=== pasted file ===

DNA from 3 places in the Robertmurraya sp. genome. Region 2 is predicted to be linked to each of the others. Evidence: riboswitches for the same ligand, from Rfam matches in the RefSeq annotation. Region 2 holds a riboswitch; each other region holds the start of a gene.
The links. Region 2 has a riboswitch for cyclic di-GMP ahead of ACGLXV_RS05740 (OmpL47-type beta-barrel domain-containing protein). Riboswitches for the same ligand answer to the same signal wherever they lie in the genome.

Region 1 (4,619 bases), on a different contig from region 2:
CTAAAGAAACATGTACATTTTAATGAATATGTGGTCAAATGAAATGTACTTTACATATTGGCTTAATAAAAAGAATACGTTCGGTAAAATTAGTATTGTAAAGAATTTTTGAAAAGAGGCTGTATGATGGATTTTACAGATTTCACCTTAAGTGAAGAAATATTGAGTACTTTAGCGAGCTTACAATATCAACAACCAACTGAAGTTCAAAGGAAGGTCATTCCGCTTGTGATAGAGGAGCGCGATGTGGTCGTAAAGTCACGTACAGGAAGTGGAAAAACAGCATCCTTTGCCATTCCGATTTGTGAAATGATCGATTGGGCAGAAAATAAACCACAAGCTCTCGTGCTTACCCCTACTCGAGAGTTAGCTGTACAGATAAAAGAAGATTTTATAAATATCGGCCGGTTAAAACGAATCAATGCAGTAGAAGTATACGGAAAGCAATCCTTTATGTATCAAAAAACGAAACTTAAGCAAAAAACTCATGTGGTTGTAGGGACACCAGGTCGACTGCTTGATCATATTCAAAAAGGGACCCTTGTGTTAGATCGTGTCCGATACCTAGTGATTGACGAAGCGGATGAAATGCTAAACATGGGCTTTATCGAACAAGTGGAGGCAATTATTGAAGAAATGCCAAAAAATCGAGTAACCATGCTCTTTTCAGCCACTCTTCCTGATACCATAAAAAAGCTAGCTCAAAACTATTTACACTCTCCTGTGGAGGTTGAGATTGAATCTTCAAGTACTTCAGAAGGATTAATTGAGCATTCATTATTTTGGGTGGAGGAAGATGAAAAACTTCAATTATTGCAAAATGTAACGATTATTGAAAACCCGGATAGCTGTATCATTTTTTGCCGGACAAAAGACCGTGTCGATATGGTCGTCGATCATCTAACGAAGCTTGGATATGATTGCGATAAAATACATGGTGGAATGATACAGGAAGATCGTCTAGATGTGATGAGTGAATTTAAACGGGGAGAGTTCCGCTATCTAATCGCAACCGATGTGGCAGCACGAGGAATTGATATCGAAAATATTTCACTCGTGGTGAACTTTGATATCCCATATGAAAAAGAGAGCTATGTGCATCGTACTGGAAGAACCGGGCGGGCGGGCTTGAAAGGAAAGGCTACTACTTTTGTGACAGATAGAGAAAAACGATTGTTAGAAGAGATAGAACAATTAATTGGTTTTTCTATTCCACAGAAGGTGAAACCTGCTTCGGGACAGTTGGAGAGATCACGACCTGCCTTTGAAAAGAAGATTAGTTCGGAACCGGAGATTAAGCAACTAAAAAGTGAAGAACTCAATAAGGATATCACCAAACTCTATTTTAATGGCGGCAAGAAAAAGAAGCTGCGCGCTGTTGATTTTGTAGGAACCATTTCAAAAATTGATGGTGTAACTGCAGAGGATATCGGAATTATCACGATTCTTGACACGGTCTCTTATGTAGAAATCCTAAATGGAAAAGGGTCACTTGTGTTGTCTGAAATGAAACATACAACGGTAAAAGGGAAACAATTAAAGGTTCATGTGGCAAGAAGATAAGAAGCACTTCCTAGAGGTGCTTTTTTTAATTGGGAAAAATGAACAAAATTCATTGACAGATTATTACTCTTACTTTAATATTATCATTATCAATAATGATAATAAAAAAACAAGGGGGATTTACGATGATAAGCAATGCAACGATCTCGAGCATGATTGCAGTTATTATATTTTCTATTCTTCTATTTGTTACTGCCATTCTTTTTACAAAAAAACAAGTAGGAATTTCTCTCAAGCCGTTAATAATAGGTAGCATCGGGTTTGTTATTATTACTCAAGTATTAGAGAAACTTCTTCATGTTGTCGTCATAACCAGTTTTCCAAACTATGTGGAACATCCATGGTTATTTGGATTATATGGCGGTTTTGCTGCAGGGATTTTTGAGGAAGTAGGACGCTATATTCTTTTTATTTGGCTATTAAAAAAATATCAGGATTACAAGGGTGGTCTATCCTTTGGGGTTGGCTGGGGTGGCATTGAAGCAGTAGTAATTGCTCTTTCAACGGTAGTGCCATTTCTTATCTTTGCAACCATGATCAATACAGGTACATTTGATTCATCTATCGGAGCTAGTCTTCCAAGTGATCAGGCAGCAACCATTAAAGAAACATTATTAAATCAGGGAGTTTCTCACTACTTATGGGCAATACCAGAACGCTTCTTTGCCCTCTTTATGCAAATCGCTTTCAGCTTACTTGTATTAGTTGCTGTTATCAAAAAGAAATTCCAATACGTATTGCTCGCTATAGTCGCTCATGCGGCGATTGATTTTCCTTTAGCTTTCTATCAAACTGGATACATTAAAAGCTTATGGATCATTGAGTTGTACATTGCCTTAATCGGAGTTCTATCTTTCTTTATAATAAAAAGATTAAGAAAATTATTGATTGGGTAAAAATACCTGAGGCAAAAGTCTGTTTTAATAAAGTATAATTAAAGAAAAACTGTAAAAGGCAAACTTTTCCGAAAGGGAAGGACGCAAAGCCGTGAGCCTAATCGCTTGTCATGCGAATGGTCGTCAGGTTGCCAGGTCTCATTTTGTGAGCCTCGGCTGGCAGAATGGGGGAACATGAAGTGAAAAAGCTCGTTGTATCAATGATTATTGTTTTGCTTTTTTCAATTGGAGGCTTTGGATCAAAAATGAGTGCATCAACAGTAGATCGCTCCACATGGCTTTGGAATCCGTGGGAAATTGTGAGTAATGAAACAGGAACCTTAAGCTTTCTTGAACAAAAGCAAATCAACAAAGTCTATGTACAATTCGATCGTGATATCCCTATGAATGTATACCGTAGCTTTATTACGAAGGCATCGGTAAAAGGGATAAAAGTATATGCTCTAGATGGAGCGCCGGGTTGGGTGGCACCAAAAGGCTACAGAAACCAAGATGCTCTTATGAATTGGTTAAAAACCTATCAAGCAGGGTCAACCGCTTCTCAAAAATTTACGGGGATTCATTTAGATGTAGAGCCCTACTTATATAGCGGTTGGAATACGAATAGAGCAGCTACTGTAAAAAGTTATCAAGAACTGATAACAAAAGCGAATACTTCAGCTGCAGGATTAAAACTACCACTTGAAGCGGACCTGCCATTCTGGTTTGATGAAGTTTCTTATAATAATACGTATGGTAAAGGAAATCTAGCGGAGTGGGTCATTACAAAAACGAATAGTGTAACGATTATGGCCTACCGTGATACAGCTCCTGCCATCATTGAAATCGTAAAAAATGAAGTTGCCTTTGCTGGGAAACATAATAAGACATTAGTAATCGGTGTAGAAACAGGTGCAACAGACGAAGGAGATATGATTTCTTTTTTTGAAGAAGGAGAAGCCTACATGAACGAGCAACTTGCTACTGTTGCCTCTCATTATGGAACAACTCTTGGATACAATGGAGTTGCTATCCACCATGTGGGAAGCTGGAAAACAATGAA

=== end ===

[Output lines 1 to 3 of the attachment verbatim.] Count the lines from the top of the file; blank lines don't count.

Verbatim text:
DNA from 3 places in the Robertmurraya sp. genome. Region 2 is predicted to be linked to each of the others. Evidence: riboswitches for the same ligand, from Rfam matches in the RefSeq annotation. Region 2 holds a riboswitch; each other region holds the start of a gene.
The links. Region 2 has a riboswitch for cyclic di-GMP ahead of ACGLXV_RS05740 (OmpL47-type beta-barrel domain-containing protein). Riboswitches for the same ligand answer to the same signal wherever they lie in the genome.

Region 1 (4,619 bases), on a different contig from region 2: